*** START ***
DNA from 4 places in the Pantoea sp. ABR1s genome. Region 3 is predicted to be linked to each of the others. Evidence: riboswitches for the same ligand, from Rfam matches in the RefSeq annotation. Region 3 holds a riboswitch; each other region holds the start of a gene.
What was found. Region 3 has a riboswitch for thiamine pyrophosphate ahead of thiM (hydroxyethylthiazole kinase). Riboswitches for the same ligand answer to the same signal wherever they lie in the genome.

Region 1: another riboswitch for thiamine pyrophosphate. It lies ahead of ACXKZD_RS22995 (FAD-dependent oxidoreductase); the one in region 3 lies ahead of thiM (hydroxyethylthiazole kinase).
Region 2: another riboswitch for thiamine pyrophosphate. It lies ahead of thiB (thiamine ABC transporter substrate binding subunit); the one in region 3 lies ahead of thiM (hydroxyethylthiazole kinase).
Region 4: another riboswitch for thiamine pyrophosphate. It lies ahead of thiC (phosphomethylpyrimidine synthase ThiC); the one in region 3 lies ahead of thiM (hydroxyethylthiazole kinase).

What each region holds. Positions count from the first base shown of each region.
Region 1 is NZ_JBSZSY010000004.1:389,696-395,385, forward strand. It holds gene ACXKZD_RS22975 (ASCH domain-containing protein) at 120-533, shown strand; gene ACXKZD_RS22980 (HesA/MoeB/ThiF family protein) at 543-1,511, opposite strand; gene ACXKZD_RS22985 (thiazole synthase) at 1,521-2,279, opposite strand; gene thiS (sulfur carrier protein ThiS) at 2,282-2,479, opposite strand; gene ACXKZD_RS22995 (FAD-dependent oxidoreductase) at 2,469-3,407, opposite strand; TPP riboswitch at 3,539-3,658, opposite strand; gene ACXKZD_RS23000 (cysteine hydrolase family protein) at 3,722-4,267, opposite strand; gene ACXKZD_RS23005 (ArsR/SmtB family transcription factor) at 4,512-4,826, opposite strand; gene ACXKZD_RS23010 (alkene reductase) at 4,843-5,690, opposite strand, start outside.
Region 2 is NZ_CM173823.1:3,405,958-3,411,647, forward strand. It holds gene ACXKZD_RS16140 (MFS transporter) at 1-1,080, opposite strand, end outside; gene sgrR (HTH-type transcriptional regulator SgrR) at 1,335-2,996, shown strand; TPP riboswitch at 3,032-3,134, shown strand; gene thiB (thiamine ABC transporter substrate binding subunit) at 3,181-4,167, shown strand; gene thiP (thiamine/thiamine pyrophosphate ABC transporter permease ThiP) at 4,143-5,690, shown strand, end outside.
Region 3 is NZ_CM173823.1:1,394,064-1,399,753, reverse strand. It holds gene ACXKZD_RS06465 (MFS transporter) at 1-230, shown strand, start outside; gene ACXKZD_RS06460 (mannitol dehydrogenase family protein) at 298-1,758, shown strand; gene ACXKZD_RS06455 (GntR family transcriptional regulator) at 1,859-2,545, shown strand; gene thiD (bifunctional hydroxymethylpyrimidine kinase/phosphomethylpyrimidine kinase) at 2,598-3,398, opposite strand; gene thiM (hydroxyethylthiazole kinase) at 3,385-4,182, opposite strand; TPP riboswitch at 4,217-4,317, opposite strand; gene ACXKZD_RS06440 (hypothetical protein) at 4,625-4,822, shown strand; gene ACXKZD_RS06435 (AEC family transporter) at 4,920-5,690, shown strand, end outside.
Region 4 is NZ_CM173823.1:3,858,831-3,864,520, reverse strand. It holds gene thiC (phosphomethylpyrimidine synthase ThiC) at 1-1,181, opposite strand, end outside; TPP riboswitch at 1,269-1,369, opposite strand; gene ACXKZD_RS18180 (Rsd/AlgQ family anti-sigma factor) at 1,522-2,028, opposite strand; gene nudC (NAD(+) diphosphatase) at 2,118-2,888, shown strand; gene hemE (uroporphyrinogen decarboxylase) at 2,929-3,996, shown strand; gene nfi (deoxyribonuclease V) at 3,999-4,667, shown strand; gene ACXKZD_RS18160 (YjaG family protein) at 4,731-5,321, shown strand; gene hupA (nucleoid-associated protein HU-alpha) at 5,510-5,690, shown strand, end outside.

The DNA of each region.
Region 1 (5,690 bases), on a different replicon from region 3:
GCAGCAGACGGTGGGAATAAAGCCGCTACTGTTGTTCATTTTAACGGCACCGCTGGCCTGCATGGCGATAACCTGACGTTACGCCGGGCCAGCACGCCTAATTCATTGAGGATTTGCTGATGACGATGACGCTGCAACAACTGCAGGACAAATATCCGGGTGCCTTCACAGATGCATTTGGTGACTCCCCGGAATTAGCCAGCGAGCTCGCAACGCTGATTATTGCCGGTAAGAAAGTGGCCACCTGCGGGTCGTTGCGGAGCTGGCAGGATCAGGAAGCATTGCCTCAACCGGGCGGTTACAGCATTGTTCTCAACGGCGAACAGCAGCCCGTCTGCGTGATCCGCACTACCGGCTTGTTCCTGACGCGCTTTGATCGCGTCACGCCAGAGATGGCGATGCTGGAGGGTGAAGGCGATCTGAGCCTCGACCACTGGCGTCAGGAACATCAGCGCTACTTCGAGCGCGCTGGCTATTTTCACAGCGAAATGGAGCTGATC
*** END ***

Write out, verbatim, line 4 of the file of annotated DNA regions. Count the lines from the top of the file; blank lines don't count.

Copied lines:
Region 2: another riboswitch for thiamine pyrophosphate. It lies ahead of thiB (thiamine ABC transporter substrate binding subunit); the one in region 3 lies ahead of thiM (hydroxyethylthiazole kinase).